Used-Car Prices Fall, Pressuring Auto Makers – Wall Street Journal

Posted: Tuesday, March 08, 2016

The certified used car lot at Brandon Ford in Brandon, Fla.
ENLARGE

Average used-vehicle prices fell modestly in February compared with the same period a year ago, a trend that ratchets up pressure on auto makers spending more to keep the U.S. volumes at record highs.

Manheim Inc., an auction company tracking vehicle prices, said the average preowned vehicle wholesaled for $10,345, down 2% from the same month a year before. Adjusted for seasonal factors, prices fell 1.5% to $12,298, representing the second consecutive year-over-year decline in monthly prices.

While not eye-popping, the declines mark the beginning of what Cox Automotive Chief Economist Tom Webb says is a long-term trend of dropping resale values in the sector. “We expect pricing to fall over the next two years,” he said, as “much more supply [comes] in as vehicles come off their leases.”

Passenger cars are facing pressure, with large sedans falling 20%, compact cars slumping 10% and bread-and-butter family sedans falling 2% in February. Cars in these segments are popular among rental fleets, but low gasoline prices and demographic shifts are limiting appeal on the retail market.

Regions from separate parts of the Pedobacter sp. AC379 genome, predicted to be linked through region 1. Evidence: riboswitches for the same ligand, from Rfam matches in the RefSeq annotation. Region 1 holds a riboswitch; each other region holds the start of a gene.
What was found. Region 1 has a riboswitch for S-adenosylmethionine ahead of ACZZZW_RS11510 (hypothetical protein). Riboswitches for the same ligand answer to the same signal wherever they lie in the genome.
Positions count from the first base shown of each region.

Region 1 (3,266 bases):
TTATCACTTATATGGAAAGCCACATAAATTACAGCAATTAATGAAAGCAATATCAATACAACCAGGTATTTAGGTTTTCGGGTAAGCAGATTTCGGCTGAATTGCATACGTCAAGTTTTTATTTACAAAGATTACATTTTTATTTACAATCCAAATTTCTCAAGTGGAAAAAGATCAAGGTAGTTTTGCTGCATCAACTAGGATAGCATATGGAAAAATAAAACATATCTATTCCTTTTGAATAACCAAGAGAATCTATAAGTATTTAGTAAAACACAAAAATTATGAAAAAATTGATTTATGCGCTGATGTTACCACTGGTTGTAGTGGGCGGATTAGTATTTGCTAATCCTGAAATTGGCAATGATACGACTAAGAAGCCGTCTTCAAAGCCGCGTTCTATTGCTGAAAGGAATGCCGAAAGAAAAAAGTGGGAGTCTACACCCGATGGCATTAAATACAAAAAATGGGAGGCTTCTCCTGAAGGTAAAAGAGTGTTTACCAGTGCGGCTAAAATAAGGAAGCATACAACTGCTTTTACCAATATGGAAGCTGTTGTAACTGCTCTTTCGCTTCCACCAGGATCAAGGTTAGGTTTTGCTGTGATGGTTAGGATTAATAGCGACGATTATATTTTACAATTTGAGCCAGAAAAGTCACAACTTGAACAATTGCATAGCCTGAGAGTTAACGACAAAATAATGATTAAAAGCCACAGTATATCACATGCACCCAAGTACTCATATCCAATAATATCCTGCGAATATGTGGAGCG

Pickup truck values soared 7.4% to $16,125, one of the few segments with an increase. Pickup truck pricing has remained above the $16,000 mark since September 2015. Sport-utility vehicles registered a modest decline.

Adam Jonas, a Morgan Stanley auto analyst, said Manheim’s index—a combination of sales mix, mileage and seasonal factors—is “coming under more pressure than expected to start the year.”

Publicly traded dealers have recently complained about pressure on gross margins and “the driving factor appears to be the growing glut of off-lease vehicles currently skewed toward sedans.”

Mr. Jonas said the index will hover at current levels in the near term as easy credit, strong new-car pricing trends and low fuel prices grease sales of new and used vehicles. Longer term, however, “we expect the used car prices to melt 10% to 15% from current levels,” he said.

Auto sales surged 6.9% in February to 1.34 million vehicles, prompting analysts to forecast another record year for industry volume north of the 17.5-million mark notched in 2015. More than 40 million used vehicles have been sold in recent years.

Downward pressure on used-car prices often lessens what buyers will pay for new cars. In February, RBC analyst Joseph Spak, citing numbers furnished by TrueCar Inc., said average transaction prices crept up 1.8% in February, but incentive spending climbed 11% as auto makers and dealers offered more discounts and subsidized leases.

As new-vehicle incentives increase, it adds even more pressure on wholesale values. “More incentives is something no one wants to see,” Mr. Webb said.

Write to Jeff Bennett at jeff.bennett@wsj.com and John D. Stoll at john.stoll@wsj.com

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